Apple cores provide a bounty of nutrients that benefit the soil microbiome and plant growth. Before composting, shred the cores into smaller pieces using kitchen shears or a knife. It increases the surface area exposed to microbes, allowing for more rapid decomposition.

Mix the shredded cores and other organic materials, such as banana peels, grass clippings, coffee grounds, and eggshells, into your compost pile. These ingredients provide a blend of carbon, nitrogen, calcium, and minerals to fuel microbial activity within the pile. As the mixture breaks down, it will heat up due to microbial metabolism, killing potential plant pathogens.

The finished compost from the cores and other ingredients makes an excellent soil amendment to nourish plants. Mix a handful per hole or container when planting roses, tomatoes, herbs, and more. It replenishes the soil with micronutrients drawn from the once-discarded food scraps. For container gardening, top-dress pots with compost feed shallow root zones.

For more immediate effects, steep the shredded apple cores and other compost materials in a bucket of water for two weeks. The “compost tea” created is loaded with beneficial bacteria, fungi, and soluble nutrients ideally suited for watering houseplants, tomatoes, berries, and more. Dilute the potent brew before each application to prevent scalding of foliage or roots.

The tea can also be applied as a foliar spray utilizing its vitamins, minerals, and probiotics. When sprayed onto leaves, plants quickly exhibit darker green coloration and more vigorous growth.

9. Orange Peels

Orange Peels From Close Shot Plant America

🌱 Key Points
  • Ingredients: Orange peels
  • Best Plants: Citrus trees, Roses, Tomatoes
  • Nutritional Value: Vitamin C, Antioxidants, Pectin
  • Application Methods: Composting, Compost tea, Potting soil amendment

Citrus peels are a bountiful and often overlooked organic resource. After enjoying fresh oranges, save the peels in a sealable container until you have enough to use in the garden. Rather than waste them, extract the boundless vitamins, minerals, and antioxidants within to nourish soil and plants.

Before adding peels to the compost, dry them thoroughly, then crumble them into smaller pieces to speed decomposition. Shredded peels complement other materials like bananas, grass clippings, and eggshells by providing carbon and nutrients like calcium and boron. As the blended ingredients break down, the resultant compost exudes a dark, rich quality perfect for potting soil mixes.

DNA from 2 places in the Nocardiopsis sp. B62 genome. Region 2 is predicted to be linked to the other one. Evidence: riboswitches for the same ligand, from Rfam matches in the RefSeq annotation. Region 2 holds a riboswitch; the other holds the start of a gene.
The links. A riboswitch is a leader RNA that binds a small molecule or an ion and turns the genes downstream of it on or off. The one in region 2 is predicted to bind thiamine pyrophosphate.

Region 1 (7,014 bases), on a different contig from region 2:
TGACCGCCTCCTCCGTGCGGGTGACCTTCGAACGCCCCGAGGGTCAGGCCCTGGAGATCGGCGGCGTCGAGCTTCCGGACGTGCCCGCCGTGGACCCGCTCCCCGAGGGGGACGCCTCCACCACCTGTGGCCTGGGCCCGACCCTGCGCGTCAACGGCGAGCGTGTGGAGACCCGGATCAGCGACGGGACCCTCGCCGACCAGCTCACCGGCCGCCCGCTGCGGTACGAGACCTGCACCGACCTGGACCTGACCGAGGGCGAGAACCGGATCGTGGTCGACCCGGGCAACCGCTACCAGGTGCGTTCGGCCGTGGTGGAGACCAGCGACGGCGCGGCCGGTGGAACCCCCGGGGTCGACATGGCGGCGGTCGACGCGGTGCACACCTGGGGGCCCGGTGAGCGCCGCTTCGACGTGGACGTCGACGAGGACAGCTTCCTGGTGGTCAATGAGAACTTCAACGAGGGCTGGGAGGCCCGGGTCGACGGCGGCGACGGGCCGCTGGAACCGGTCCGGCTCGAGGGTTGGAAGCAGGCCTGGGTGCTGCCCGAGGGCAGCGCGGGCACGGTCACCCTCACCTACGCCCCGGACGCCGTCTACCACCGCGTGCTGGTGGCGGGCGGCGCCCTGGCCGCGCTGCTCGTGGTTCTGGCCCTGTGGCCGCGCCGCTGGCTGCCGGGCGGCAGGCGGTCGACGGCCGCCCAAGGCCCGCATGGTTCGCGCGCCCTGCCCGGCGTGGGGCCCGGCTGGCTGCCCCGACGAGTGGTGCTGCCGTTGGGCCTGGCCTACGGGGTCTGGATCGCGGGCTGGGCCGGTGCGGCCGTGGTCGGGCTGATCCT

You can also use citrus peels to make compost tea. Steep crumbled peels with apple cores, coffee grounds, and other amendments in a bucket of water for two weeks. The nutrients leach into the tea, creating a potent yet natural fertilizing solution. Dilute the tea to water tomatoes, roses, citrus trees, and more, delivering nutrients rapidly through roots and leaves.

For ornamental houseplants, dilute compost tea and mist directly onto the foliage. Plants absorb vitamins, minerals, and microbes directly from wet leaves. Monitor new growth for darker hues and thicker stems, signaling a boost supplied by the peels. Foliar feeding acts as a fast-acting organic mulch invisible to the eye.

10. Lettuce Water

Water Lettuce Plant in Bloom Plant America

🌱 Key Points
  • Ingredients: Lettuce leaves
  • Best Plants: Herbs, Peppers, Berries
  • Nutritional Value: Nitrogen, Vitamins A, C, and K, Antioxidants
  • Application Methods: Watering, Compost tea, Foliar spray

After enjoying a fresh salad, don’t toss the lettuce scraps. Their nutrient-packed leaves can be used to boost garden beds and houseplants. Fill a bucket with trimmed lettuce, crushing it with a wooden spoon to release juices. Add shredded orange peels, apple cores, banana peels, coffee grounds, eggshells, and grass clippings. The mixture breaks down nitrogen, vitamins, and minerals into the water.

Allow it to brew for two weeks, stirring occasionally. A dark brown “lettuce water” results, rich in plant-available nutrients. Dilute half-and-half with clean water before using. Water-thirsty houseplants, herbs, or nutrient-hungry crops like tomatoes and peppers with this recharge. Leaves absorb nutrients directly through their roots.

For instant greening effects, dilute lettuce water further and mist directly onto the foliage. Plants take up vitamins, minerals, and probiotic microbes, topping their leaves and becoming visible within days in darker foliage. Lettuce water is a powerful multi-purpose tonic made from cast-off salad trimmings destined for the trash or compost pile.

Containers of this elixir can be stored in the refrigerator for up to one month, extending its use. Brew fresh batches regularly to sustain vibrant growth in your indoor jungle or outdoor garden space, efficiently nourished with tools already in the home. Discover unexpected value from humble vegetable scraps through sustainable nutrient cycling that feeds both soil life and plants.

Conclusion

This guide featured ten plant foods easily sourced from your home to provide balanced nutrition to your favorite houseplants. Some of the most beneficial ingredients included:

  • Apple cores are high in vitamins C and B6, making them suitable for foliage plants like roses and ferns.
  • Orange peels are rich in antioxidants that help boost the growth of leafy greens and violets.
  • Lettuce water is high in nitrogen, making it ideal for nourishing tomatoes, herbs, and pothos.
  • Banana peels contain ample potassium that assists the health of plants.

By repurposing everyday items, you have unlocked hidden nutrients in plain sight. With care and attention, your houseplants will thrive through this sustainable approach to their nourishment.